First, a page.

Moore v Ministry of Education specifically concerns discrimination against severely learning-disabled (SLD) students, but the Supreme Court of Canada decision on the case will have important implications for many others experiencing discrimination.
Jeffrey Moore, a student with severe dyslexia, required significant special education to meet his educational needs. When the school district cancelled its special education program, citing financial reasons, Moore’s father filed a claim with the British Columbia Human Rights Tribunal. He believed the District and the Ministry had discriminated against Jeffrey and other SLD students by failing to accommodate their disabilities as guaranteed in the BC Human Rights Code, especially considering the District had maintained funding for other discretionary programs, such as an outdoor school.
Although the Human Rights Tribunal agreed, the BC Supreme Court overturned that decision on judicial review. A majority of the BC Court of Appeal upheld the BC Supreme Court’s decision, and Moore appealed to the Supreme Court of Canada.
- Application for leave to intervene – Supreme Court of Canada
- Factum – Supreme Court of Canada
- Decision – Supreme Court of Canada
West Coast LEAF’s Involvement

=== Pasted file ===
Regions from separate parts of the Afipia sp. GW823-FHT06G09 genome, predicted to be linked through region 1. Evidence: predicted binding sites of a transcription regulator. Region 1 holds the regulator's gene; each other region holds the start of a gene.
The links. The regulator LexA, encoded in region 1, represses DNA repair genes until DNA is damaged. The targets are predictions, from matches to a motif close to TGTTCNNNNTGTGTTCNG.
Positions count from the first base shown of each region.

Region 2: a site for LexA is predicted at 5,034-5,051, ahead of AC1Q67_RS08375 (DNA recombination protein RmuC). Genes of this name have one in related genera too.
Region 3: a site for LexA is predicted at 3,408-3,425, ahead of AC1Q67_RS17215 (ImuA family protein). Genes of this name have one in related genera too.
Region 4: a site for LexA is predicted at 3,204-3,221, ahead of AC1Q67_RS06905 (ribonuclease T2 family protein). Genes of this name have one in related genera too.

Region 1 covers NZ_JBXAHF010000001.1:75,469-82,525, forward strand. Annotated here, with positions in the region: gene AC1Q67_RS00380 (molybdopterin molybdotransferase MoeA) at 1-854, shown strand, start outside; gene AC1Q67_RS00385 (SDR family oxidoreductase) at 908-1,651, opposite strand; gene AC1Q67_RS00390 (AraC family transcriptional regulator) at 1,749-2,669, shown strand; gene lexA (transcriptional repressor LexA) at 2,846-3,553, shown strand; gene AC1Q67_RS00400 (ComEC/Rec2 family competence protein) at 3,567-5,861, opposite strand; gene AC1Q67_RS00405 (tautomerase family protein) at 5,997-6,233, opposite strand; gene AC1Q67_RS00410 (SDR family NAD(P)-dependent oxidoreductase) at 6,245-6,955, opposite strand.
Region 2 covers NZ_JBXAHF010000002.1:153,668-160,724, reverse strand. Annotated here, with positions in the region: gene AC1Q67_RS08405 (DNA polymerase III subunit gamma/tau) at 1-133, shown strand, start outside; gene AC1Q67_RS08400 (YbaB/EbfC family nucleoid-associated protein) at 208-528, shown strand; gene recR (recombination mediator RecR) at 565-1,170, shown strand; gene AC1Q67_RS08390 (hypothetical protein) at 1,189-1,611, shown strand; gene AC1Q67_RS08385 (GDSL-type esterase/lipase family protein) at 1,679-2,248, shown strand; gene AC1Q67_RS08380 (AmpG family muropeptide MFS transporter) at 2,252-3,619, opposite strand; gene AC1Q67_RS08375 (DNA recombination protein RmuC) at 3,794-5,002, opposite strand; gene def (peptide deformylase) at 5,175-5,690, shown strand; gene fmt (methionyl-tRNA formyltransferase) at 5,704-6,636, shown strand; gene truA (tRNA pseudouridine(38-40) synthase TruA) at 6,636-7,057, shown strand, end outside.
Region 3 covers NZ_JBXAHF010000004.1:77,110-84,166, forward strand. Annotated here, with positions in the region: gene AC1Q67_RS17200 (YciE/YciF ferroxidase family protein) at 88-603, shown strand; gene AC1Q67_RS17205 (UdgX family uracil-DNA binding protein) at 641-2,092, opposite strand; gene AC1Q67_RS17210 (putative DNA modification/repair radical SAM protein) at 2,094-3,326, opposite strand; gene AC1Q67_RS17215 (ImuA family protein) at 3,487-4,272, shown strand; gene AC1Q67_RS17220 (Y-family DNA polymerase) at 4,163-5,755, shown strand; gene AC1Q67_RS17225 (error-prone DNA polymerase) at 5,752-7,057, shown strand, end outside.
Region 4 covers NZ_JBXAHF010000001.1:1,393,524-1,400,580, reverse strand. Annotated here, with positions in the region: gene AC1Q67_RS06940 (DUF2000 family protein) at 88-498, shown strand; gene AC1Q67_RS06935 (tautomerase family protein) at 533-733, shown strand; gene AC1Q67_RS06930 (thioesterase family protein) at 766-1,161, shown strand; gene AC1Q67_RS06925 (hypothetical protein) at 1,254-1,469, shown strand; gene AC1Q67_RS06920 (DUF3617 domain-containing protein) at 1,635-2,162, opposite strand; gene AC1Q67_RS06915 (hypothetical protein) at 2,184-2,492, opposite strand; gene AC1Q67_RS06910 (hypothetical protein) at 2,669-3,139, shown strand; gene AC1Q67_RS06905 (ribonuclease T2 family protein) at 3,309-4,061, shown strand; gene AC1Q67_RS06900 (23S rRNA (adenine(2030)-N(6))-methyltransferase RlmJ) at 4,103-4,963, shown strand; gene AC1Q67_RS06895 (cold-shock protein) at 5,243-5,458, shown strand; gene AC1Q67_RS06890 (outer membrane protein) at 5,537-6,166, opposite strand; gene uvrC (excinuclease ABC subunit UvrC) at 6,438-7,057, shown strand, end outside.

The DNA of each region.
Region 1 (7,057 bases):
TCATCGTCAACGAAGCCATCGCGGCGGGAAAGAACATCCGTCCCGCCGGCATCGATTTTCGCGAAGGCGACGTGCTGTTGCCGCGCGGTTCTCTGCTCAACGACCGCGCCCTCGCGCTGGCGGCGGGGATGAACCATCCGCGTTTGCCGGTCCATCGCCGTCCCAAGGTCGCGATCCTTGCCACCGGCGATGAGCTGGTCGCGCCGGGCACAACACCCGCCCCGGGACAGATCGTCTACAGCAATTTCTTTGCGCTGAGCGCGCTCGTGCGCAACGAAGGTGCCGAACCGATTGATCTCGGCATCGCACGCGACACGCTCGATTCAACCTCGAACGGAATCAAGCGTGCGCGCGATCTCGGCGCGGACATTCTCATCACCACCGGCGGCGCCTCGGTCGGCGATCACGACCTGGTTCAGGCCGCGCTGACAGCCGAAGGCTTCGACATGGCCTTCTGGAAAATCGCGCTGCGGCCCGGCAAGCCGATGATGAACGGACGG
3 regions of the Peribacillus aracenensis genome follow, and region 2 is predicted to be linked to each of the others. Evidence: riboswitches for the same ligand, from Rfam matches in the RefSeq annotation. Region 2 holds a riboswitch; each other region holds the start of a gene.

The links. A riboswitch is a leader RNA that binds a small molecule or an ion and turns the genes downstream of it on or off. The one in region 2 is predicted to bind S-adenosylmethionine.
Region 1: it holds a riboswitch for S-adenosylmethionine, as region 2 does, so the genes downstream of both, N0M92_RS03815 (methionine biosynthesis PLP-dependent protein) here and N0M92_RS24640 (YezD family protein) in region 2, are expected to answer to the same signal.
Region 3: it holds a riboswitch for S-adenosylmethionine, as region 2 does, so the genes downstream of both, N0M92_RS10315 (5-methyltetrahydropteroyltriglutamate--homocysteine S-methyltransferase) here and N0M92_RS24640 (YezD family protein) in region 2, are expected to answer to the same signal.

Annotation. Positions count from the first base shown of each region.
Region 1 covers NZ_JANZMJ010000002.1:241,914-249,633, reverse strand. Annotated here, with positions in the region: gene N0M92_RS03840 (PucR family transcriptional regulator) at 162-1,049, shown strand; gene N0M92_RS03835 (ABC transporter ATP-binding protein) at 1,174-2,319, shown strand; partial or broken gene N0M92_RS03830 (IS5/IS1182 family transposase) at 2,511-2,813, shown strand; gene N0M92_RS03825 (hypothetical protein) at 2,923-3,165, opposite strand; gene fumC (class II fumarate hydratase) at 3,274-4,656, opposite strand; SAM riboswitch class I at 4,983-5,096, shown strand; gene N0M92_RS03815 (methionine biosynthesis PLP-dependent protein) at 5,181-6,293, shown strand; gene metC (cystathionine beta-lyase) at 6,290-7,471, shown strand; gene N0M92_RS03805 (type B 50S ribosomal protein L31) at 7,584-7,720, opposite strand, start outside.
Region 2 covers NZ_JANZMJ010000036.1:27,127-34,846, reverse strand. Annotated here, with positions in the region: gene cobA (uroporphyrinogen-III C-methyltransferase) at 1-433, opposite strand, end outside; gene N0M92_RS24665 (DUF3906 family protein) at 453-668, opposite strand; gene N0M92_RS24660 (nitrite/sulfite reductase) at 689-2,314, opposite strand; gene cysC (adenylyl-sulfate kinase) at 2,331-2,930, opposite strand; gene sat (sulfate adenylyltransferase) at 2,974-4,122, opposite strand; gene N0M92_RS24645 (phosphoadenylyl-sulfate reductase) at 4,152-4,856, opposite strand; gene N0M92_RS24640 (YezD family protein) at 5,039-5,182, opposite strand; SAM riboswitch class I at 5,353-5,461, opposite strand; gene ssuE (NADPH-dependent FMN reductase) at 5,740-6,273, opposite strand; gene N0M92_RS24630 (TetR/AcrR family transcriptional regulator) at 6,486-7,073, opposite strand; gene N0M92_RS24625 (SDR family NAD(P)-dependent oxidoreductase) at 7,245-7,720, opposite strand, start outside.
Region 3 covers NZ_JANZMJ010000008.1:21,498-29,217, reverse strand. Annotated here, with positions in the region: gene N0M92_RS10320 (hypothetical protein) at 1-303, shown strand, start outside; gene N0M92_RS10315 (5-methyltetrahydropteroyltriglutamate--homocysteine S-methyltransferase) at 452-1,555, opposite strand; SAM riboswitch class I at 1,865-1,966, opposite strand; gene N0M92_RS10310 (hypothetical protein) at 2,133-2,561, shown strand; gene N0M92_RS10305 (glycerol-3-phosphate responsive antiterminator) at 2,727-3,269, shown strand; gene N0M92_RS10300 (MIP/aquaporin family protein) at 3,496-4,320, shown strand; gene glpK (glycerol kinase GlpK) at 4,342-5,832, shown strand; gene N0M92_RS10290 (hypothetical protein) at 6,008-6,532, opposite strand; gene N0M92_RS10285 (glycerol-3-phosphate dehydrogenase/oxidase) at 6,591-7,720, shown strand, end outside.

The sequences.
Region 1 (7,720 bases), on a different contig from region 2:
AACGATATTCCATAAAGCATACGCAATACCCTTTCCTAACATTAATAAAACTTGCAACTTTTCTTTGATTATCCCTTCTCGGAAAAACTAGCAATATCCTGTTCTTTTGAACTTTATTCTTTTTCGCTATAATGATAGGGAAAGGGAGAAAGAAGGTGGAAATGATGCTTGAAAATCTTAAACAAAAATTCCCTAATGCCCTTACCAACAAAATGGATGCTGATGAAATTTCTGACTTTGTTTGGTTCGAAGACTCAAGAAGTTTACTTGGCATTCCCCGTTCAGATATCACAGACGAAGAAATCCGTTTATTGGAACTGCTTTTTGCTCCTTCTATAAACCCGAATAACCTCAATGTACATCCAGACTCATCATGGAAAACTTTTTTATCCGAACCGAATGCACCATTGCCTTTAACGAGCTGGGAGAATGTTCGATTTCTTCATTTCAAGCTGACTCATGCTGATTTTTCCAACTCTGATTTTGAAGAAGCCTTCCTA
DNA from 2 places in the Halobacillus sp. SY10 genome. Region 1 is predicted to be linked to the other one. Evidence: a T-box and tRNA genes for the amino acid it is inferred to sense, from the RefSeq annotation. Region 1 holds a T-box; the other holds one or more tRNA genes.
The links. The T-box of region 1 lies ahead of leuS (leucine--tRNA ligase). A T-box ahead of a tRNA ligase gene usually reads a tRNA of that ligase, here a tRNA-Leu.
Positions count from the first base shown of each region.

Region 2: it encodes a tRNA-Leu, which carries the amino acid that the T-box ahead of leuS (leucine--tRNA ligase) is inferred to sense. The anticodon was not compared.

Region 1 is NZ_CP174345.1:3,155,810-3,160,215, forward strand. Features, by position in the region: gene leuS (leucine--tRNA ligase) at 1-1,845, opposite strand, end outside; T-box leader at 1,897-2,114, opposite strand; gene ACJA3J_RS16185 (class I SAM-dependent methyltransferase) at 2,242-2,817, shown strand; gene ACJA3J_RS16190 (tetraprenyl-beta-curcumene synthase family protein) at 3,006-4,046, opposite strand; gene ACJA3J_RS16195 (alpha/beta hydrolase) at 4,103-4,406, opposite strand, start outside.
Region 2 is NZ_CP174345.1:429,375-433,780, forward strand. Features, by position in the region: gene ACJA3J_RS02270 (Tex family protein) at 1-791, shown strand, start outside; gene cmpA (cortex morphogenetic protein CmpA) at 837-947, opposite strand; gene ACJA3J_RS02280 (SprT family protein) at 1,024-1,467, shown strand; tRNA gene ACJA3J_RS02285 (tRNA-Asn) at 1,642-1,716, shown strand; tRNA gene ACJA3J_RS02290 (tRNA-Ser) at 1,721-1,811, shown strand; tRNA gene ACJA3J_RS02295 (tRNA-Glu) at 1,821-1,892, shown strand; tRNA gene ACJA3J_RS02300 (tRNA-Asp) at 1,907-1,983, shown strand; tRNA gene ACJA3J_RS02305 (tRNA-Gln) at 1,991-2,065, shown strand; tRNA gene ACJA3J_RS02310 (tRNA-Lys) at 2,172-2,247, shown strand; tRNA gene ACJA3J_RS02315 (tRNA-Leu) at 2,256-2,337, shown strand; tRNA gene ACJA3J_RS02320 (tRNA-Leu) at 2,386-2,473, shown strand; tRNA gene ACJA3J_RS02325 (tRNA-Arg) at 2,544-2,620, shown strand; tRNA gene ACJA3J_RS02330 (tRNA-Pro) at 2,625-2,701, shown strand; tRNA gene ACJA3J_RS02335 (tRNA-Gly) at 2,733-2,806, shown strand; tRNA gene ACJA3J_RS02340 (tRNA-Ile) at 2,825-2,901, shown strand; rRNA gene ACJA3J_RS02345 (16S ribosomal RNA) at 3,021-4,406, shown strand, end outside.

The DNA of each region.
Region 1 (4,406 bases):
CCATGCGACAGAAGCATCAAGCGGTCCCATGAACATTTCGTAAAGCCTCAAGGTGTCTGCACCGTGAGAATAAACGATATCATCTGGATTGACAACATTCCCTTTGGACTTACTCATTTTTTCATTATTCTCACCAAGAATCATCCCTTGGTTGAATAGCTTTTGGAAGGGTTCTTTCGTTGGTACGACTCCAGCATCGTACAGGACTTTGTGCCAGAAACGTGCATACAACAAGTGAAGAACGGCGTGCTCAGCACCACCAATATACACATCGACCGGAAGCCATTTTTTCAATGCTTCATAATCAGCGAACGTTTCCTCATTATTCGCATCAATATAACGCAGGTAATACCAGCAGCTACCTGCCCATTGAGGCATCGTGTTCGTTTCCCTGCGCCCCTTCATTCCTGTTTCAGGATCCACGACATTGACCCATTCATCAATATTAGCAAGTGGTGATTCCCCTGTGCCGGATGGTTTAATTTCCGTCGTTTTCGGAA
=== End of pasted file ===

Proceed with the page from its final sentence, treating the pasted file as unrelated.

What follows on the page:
West Coast LEAF was granted leave to intervene at the Supreme Court of Canada. We believe this case is extremely important to equality law in Canada. It demonstrates that we can and must hold government agencies accountable for creating and operating public programs that are truly accessible to everyone.
At trial, we made two arguments:
- The two distinct tests for discrimination under human rights law and the Charter must be kept separate in order to ensure that equality seekers have the best tools available to them to redress discrimination; and
- Even where financial constraints exist, governments must prioritize human rights and equality.
The Supreme Court of Canada found that the closure of the program was discriminatory. The Court also found that this discrimination was not justified, despite the financial circumstances, because the school district failed to consider the impact of the program’s closure and other options of saving money. The Court agreed that governments must prioritize human rights and equality when making budget cuts.
This decision is final and will have implications for how children with disabilities are educated, how special education is prioritized in schools, and how governments make funding cuts where human rights and equality are concerns.
It doesn’t mean that governments can never justify cutting these kinds of programs – just that where cuts are made, they need to consider all of their options and prioritize those services required to ensure respect for human rights.